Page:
The Guardian blogs about blogs on the city of Istanbul .hurriyet2008-detailbox-newslink { font-family: Arial, Helvetica, sans-serif; font-size:13px; font-weight:bold; text-decoration:none; color:#000000;} .hurriyet2008-detailbox-newslink:hover { font-family: Arial, Helvetica, sans-serif; font-size:13px; font-weight:bold; text-decoration:underline; color:#990000;} ISTANBUL - Once in a while, Istanbul is mentioned as a "must visit place" in international publications and newspapers. Recently Benji Lanyado, from The Guardian, wrote an article on Istanbul and places to see in the city.

The article "Blog by blog guide to É Istanbul," reads, "Turkey is a good bet this year, since it is not in the eurozone and the pound is holding its own."

Lanyado said there had been an 18 percent increase in British visitors to Turkey in 2008. "From one district to the next, you can experience centuries of European and Asiatic diversity, from boutiques that would not look out of place in Paris or New York, to religious monuments that have barely changed since A.D. 500," he wrote.

Collecting information by surfing blogs, he wrote about the best districts in Istanbul, which were said to be Beyoğlu, Sultanahmet, Bosphorus Straits, Karaköy and Princes’ Islands.

Mentioning that Beyoğlu’s İstiklal Street hosts colonial-era embassy buildings, bars, rooftop restaurants and tea houses, Lanyado also wrote that Pera district’s restaurants were well-known as one of Mustafa Kemal Atatürk, the founder of Turkish Republic’s favorite places to dine when he visited the city. Providing tips for antique shoppers, he also mentions specific restaurants that serve delicious fish by the Bosphorus.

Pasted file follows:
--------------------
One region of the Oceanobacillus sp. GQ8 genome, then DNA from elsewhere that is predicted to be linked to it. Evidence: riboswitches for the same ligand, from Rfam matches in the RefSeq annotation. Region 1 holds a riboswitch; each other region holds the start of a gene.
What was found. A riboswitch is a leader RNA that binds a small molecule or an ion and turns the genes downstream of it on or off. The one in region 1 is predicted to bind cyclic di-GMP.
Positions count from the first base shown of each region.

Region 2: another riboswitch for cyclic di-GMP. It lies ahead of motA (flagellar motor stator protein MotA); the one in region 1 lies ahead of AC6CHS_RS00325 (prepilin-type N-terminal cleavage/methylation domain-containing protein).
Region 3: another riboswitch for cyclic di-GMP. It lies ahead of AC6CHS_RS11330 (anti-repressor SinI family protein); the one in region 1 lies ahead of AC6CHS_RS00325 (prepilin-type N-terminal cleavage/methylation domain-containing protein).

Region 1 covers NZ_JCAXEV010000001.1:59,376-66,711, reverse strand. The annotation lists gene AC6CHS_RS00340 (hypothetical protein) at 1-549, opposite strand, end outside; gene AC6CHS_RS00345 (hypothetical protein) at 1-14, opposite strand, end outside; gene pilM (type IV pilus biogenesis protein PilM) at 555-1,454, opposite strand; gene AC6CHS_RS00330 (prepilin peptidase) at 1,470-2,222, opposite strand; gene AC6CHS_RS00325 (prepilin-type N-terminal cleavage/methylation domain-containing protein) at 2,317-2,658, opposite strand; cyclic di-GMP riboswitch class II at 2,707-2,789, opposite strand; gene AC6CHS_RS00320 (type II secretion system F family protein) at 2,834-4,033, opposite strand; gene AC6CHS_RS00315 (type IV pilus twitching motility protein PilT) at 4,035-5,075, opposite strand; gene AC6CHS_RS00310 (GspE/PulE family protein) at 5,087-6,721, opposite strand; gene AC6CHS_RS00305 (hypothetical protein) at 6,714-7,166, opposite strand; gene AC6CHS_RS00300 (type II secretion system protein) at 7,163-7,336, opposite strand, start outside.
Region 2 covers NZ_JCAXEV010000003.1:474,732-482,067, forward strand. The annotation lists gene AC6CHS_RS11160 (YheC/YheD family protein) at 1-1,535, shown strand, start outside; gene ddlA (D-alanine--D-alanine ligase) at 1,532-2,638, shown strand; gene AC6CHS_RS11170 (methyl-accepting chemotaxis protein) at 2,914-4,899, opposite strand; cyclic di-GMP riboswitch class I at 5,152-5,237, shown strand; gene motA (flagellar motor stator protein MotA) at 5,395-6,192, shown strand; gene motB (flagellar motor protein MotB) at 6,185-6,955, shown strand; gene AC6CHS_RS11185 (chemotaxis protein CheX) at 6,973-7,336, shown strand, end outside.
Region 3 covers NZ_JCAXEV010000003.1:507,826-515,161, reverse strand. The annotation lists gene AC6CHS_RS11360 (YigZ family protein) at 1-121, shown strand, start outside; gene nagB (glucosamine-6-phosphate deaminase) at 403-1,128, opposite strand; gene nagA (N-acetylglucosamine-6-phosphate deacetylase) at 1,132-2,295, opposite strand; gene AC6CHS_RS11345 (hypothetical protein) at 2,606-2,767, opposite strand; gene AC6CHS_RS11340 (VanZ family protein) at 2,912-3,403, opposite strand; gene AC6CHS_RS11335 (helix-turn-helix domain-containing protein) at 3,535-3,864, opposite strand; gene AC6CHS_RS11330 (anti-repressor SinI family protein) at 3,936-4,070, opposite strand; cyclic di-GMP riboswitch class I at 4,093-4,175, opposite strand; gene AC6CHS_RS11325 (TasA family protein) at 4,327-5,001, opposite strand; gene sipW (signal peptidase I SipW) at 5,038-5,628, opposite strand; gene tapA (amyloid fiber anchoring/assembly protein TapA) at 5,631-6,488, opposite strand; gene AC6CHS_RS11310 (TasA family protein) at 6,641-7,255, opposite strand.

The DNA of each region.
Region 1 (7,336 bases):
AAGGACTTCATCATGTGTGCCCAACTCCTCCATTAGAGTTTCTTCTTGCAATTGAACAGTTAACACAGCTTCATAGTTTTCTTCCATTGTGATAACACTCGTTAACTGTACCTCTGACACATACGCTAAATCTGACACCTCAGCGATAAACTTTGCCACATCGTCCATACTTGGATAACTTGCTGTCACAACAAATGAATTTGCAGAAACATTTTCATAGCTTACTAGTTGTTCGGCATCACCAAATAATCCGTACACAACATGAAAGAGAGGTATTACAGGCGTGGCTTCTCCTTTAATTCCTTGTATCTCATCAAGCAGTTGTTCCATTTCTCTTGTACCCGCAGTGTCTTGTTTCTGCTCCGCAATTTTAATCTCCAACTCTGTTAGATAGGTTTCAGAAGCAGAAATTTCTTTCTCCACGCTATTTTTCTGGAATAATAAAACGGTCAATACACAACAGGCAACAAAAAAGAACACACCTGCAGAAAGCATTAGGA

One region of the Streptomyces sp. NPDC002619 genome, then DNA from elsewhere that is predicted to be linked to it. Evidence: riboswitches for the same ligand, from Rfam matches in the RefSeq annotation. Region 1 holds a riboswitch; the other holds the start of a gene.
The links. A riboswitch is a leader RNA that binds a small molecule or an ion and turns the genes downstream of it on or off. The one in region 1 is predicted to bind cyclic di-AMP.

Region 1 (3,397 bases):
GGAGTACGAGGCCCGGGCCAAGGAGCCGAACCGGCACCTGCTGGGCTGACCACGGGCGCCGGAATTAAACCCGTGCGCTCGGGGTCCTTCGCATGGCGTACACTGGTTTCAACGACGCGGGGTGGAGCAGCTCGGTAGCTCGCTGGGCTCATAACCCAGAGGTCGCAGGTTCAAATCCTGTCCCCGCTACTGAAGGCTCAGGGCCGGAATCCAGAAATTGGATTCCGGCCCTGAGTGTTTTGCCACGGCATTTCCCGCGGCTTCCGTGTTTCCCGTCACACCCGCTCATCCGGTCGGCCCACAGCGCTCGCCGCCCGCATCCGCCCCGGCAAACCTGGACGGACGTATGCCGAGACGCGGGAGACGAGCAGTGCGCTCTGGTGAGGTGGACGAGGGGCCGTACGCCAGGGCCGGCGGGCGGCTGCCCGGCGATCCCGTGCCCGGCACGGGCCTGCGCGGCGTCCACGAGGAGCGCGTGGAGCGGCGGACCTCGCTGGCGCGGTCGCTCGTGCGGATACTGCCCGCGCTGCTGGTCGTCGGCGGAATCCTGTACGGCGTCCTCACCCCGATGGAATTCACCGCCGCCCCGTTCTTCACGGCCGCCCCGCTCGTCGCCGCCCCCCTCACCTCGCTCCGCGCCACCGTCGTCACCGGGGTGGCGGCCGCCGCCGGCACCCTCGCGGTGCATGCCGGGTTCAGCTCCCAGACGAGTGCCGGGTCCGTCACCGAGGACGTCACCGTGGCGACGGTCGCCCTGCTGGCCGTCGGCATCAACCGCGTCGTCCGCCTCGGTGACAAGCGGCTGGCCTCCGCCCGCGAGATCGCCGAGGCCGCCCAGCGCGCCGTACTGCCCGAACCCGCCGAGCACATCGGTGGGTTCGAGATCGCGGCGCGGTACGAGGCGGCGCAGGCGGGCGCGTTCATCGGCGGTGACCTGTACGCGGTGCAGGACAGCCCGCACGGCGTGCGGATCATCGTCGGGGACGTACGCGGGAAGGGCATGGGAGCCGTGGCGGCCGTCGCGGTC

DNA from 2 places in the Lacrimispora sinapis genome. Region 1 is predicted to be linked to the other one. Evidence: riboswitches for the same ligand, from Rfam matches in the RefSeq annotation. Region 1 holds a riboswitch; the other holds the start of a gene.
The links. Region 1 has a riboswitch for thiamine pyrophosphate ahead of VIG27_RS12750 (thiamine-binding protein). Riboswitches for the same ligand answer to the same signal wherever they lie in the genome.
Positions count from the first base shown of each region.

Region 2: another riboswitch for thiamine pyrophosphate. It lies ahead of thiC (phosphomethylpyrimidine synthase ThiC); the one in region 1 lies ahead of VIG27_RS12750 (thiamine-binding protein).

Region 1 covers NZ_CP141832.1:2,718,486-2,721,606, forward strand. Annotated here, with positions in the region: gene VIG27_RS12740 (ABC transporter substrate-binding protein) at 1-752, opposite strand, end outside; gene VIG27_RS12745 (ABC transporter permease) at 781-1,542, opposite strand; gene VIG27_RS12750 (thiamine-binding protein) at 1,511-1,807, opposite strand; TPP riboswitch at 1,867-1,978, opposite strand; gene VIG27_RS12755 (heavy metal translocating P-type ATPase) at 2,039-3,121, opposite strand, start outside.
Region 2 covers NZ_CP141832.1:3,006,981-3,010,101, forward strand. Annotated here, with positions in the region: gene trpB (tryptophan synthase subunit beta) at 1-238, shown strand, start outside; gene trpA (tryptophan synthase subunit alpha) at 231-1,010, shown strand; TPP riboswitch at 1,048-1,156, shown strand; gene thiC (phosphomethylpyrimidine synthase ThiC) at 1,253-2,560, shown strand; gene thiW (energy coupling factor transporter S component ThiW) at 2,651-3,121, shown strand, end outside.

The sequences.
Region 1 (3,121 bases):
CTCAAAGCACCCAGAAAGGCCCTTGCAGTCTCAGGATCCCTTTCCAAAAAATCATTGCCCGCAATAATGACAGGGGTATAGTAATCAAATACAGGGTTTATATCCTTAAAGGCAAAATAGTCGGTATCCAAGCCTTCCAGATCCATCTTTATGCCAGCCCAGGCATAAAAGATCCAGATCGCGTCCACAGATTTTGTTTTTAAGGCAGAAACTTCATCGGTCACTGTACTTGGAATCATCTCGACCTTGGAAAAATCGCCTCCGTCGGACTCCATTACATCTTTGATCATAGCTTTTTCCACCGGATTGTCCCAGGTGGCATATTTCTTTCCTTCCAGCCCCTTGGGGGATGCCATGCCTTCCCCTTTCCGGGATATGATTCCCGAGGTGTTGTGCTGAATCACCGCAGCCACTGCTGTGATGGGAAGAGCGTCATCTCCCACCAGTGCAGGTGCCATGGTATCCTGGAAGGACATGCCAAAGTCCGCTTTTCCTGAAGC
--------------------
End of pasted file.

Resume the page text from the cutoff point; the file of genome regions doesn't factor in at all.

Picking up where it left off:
Touristic spots
"The Istanbul Restaurant Review blog affords the House Caf� at Ortaköy a rare five-star review, recommending that you build an entire Saturday around it; trinket collecting at Ortaköy's street market to fill the time before a late lunch," he said.

He did not forget to mention the Hagia Sofia and the Blue Mosque, the spots most visited by tourists in Istanbul, which he defined as "a bottomless pit of a photoblog."

Lanyado also gave a place to Nobel Prize winner Orhan Pamuk and his books. He said tourists often overlook Karaköy and that "this is understandable Ğ the district is a commercial tangle of roads habituated largely by local traders. But in its midst is one of the finest art museums in Europe, the Istanbul Modern, sculpted Tate-style from a disused riverside warehouse in 2004." Giving space to Time Out Istanbul’s picks for restaurants, cafes and bars, the article also spoke about the Princes' Islands that are a ferryboat trip away from the city and are mainly visited by tourists.